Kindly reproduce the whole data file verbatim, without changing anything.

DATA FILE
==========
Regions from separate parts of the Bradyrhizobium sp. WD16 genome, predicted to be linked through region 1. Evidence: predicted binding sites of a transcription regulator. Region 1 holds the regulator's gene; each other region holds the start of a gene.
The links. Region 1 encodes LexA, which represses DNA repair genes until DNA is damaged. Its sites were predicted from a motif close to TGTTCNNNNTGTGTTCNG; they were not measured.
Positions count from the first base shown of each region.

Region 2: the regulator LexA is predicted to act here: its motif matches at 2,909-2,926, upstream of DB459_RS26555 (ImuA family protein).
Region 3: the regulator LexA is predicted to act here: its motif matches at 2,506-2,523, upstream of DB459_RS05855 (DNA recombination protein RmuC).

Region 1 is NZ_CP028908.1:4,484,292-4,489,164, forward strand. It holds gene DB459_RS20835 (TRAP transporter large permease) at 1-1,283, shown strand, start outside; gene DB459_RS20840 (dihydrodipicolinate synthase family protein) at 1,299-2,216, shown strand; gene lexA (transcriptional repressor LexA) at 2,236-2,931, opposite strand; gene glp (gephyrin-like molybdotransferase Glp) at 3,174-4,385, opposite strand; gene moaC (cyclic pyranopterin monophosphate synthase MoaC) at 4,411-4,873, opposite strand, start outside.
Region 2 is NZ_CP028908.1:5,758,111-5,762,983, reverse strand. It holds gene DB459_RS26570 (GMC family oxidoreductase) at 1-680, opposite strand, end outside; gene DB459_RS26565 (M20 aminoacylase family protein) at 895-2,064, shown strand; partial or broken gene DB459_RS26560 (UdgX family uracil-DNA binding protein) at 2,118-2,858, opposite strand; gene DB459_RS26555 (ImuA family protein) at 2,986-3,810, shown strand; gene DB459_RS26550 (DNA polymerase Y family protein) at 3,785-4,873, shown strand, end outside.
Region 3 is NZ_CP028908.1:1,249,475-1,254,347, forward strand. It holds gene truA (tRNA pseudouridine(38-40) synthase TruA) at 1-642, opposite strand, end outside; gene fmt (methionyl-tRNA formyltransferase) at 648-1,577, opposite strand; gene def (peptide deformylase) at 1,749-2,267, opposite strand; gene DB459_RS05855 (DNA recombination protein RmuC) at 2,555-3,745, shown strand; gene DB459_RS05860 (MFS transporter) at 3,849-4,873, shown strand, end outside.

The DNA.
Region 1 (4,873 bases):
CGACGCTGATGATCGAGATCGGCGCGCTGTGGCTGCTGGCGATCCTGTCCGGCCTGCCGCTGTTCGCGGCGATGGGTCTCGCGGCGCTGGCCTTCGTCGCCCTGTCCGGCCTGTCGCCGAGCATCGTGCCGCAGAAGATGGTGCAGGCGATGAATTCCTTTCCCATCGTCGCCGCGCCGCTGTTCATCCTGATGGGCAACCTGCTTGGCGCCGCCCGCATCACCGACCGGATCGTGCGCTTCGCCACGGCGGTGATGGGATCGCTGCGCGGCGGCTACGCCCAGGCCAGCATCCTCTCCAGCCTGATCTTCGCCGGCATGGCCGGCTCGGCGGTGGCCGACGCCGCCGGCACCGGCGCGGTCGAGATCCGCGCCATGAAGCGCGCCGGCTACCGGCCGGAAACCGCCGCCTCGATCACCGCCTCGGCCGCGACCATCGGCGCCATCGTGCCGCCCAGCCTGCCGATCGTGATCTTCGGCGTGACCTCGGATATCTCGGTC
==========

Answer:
Regions from separate parts of the Bradyrhizobium sp. WD16 genome, predicted to be linked through region 1. Evidence: predicted binding sites of a transcription regulator. Region 1 holds the regulator's gene; each other region holds the start of a gene.
The links. Region 1 encodes LexA, which represses DNA repair genes until DNA is damaged. Its sites were predicted from a motif close to TGTTCNNNNTGTGTTCNG; they were not measured.
Positions count from the first base shown of each region.

Region 2: the regulator LexA is predicted to act here: its motif matches at 2,909-2,926, upstream of DB459_RS26555 (ImuA family protein).
Region 3: the regulator LexA is predicted to act here: its motif matches at 2,506-2,523, upstream of DB459_RS05855 (DNA recombination protein RmuC).

Region 1 is NZ_CP028908.1:4,484,292-4,489,164, forward strand. It holds gene DB459_RS20835 (TRAP transporter large permease) at 1-1,283, shown strand, start outside; gene DB459_RS20840 (dihydrodipicolinate synthase family protein) at 1,299-2,216, shown strand; gene lexA (transcriptional repressor LexA) at 2,236-2,931, opposite strand; gene glp (gephyrin-like molybdotransferase Glp) at 3,174-4,385, opposite strand; gene moaC (cyclic pyranopterin monophosphate synthase MoaC) at 4,411-4,873, opposite strand, start outside.
Region 2 is NZ_CP028908.1:5,758,111-5,762,983, reverse strand. It holds gene DB459_RS26570 (GMC family oxidoreductase) at 1-680, opposite strand, end outside; gene DB459_RS26565 (M20 aminoacylase family protein) at 895-2,064, shown strand; partial or broken gene DB459_RS26560 (UdgX family uracil-DNA binding protein) at 2,118-2,858, opposite strand; gene DB459_RS26555 (ImuA family protein) at 2,986-3,810, shown strand; gene DB459_RS26550 (DNA polymerase Y family protein) at 3,785-4,873, shown strand, end outside.
Region 3 is NZ_CP028908.1:1,249,475-1,254,347, forward strand. It holds gene truA (tRNA pseudouridine(38-40) synthase TruA) at 1-642, opposite strand, end outside; gene fmt (methionyl-tRNA formyltransferase) at 648-1,577, opposite strand; gene def (peptide deformylase) at 1,749-2,267, opposite strand; gene DB459_RS05855 (DNA recombination protein RmuC) at 2,555-3,745, shown strand; gene DB459_RS05860 (MFS transporter) at 3,849-4,873, shown strand, end outside.

The DNA.
Region 1 (4,873 bases):
CGACGCTGATGATCGAGATCGGCGCGCTGTGGCTGCTGGCGATCCTGTCCGGCCTGCCGCTGTTCGCGGCGATGGGTCTCGCGGCGCTGGCCTTCGTCGCCCTGTCCGGCCTGTCGCCGAGCATCGTGCCGCAGAAGATGGTGCAGGCGATGAATTCCTTTCCCATCGTCGCCGCGCCGCTGTTCATCCTGATGGGCAACCTGCTTGGCGCCGCCCGCATCACCGACCGGATCGTGCGCTTCGCCACGGCGGTGATGGGATCGCTGCGCGGCGGCTACGCCCAGGCCAGCATCCTCTCCAGCCTGATCTTCGCCGGCATGGCCGGCTCGGCGGTGGCCGACGCCGCCGGCACCGGCGCGGTCGAGATCCGCGCCATGAAGCGCGCCGGCTACCGGCCGGAAACCGCCGCCTCGATCACCGCCTCGGCCGCGACCATCGGCGCCATCGTGCCGCCCAGCCTGCCGATCGTGATCTTCGGCGTGACCTCGGATATCTCGGTC